There are lots of things to dislike about winter – the cold, the ice, the snow, the dangerous driving conditions, and the darkness the season imposes upon us. Yes, the darkness.
Lots of people find it really difficult to handle the absence of daylight and the extended darkness of winter. They suffer from a condition termed “seasonal affective disorder” (SAD) that causes them to be anxious and depressed, experience changes in appetite and weight, and makes it difficult to concentrate or sleep. It can be a debilitating condition, not to be taken lightly. Treatment for SAD can include medication, counselling and light therapy.
Light deprivation can be hard enough here in the Northeast, but there are places far worse. I just read about Utqiagvik, Alaska, (formerly known as Barrow) a town situated above the Arctic Circle, where the sun set on November 18 and won’t return until January 23. While there’s minimal, deflected light that appears on the horizon, in fact, during this polar night, the townsfolk won’t see the sun again for 65 days. I don’t know how they do it. They are indeed a “people who walk in darkness.”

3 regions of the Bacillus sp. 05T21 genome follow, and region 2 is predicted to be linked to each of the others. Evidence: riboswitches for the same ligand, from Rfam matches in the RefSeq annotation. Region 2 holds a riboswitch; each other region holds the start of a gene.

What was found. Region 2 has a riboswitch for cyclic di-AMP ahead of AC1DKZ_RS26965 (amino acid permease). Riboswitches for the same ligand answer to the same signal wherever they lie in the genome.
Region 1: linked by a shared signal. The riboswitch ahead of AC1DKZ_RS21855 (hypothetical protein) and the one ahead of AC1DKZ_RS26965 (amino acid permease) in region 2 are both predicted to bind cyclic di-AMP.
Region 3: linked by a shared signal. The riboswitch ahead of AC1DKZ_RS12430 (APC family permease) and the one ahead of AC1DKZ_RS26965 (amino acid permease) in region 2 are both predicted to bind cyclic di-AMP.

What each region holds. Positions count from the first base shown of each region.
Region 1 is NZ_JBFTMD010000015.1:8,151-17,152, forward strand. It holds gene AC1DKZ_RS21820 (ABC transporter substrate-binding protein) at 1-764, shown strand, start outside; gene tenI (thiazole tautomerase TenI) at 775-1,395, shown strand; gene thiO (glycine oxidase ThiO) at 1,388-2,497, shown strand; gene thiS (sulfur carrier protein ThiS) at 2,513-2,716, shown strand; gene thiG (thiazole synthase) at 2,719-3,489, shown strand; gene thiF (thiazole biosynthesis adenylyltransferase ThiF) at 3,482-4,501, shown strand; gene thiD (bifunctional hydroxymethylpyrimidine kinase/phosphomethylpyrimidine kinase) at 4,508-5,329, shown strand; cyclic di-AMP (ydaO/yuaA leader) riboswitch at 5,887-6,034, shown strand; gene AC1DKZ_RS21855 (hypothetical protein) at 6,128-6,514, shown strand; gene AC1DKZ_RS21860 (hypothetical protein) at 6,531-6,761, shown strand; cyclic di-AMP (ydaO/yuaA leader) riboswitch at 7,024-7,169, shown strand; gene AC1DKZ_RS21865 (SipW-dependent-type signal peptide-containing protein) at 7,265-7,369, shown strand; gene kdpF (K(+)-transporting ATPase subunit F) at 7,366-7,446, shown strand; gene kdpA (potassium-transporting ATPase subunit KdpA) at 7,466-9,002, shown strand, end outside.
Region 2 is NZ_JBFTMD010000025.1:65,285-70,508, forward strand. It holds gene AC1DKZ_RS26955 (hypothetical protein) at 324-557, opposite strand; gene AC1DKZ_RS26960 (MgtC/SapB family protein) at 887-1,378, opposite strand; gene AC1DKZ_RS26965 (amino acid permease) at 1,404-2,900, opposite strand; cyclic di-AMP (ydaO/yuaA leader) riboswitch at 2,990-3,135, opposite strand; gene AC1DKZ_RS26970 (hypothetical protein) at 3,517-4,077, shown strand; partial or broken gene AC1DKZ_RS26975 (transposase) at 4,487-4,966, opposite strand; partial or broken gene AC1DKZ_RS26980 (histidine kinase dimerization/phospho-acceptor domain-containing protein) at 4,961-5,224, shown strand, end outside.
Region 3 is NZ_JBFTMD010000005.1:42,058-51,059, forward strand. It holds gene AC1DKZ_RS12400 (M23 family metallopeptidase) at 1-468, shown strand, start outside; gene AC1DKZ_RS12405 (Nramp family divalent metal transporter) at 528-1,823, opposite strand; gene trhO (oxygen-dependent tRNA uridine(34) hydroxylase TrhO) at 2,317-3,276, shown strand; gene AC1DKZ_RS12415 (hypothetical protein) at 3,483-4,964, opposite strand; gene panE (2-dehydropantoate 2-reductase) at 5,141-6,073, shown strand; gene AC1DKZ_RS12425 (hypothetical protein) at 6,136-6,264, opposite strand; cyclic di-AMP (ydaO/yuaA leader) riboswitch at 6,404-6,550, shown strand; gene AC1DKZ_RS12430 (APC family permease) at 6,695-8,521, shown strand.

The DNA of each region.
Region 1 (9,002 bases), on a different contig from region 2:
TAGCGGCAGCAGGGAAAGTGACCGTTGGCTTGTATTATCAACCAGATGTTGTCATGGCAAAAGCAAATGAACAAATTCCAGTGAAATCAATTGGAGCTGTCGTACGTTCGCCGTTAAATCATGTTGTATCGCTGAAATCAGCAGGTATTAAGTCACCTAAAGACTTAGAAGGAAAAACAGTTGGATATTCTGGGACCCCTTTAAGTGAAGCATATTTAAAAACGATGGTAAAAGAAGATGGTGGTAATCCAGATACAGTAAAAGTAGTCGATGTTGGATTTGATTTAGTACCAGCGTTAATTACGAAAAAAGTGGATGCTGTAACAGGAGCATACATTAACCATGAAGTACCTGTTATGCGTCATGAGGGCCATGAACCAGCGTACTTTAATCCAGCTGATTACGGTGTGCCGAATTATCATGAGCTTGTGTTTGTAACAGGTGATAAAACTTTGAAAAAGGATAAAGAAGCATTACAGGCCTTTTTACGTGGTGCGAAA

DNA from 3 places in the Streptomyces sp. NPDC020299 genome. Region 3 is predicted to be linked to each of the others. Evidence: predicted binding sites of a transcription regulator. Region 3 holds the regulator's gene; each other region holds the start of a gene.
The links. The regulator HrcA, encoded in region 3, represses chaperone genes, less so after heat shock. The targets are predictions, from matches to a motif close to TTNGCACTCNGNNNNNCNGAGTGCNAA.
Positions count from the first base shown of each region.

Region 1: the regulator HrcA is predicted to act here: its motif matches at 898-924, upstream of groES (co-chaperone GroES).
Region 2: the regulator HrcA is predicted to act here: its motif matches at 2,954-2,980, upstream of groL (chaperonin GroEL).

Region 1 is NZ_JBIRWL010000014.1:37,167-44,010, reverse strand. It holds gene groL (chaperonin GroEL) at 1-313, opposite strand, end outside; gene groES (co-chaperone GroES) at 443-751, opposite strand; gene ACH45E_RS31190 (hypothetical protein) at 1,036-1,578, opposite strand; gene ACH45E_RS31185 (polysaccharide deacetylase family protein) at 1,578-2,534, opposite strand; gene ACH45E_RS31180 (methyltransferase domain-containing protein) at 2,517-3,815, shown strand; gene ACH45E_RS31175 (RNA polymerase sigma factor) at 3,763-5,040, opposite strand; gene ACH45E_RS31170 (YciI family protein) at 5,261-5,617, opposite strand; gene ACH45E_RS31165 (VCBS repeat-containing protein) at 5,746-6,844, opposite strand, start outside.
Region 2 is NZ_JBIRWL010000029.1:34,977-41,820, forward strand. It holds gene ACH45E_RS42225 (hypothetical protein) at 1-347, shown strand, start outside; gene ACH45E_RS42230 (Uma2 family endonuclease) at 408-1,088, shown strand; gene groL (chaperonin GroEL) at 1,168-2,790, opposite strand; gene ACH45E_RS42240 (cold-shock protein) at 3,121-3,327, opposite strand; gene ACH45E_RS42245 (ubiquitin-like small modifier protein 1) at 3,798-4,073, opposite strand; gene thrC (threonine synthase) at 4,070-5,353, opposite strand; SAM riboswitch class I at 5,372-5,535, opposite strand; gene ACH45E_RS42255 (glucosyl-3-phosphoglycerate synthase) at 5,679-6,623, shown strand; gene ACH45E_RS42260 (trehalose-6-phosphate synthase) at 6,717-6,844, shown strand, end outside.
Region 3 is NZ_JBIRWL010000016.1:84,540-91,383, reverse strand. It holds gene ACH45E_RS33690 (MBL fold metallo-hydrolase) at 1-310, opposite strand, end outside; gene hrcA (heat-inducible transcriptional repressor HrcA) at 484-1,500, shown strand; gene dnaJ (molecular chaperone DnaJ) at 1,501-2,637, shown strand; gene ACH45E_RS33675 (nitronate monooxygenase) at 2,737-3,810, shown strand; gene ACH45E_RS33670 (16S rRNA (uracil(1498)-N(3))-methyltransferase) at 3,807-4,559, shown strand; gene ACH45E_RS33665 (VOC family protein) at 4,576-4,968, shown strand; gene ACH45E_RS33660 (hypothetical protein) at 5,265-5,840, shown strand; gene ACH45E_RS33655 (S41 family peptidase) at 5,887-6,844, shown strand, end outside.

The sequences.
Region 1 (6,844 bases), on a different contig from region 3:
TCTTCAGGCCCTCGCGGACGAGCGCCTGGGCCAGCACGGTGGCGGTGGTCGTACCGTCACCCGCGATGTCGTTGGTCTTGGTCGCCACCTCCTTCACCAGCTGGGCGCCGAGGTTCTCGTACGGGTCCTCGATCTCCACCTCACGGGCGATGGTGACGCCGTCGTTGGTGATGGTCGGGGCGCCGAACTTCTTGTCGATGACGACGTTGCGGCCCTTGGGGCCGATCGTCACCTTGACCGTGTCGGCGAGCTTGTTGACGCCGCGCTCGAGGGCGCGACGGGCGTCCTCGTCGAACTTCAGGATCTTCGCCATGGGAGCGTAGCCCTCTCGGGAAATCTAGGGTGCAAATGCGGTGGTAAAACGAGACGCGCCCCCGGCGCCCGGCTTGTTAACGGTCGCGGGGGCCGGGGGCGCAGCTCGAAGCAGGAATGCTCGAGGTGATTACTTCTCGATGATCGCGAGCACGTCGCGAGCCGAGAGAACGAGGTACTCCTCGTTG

This natural phenomenon has a spiritual parallel in salvation history. In the Prophet Isaiah (9:1) we read: “The people who walked in darkness have seen a great light; upon those who dwelt in the land of gloom a light has shone.” And of course this text is familiar to those who attend Midnight Mass at Christmas where it’s used to announce the birth of Jesus; to remind us that Jesus is the light who shatters the darkness of the Old Testament and fulfills the longing of the People of Israel. And to emphasize his role, Jesus himself said: “I am the light of the world. Whoever follows me will not walk in darkness.” (Jn 8:12)
When the earth leans away from the sun in the winter, cold and darkness descend upon the land. And when we lean away from God, when we distant ourselves from him by our apathy and sin, our souls grow just as cold, dark and lifeless.
Jesus is the light of the world. If you stay close to him, you never have to fear the darkness again.
Something to think about: Does the darkness of winter affect you? How do you overcome it? Does your closeness to Jesus help you?
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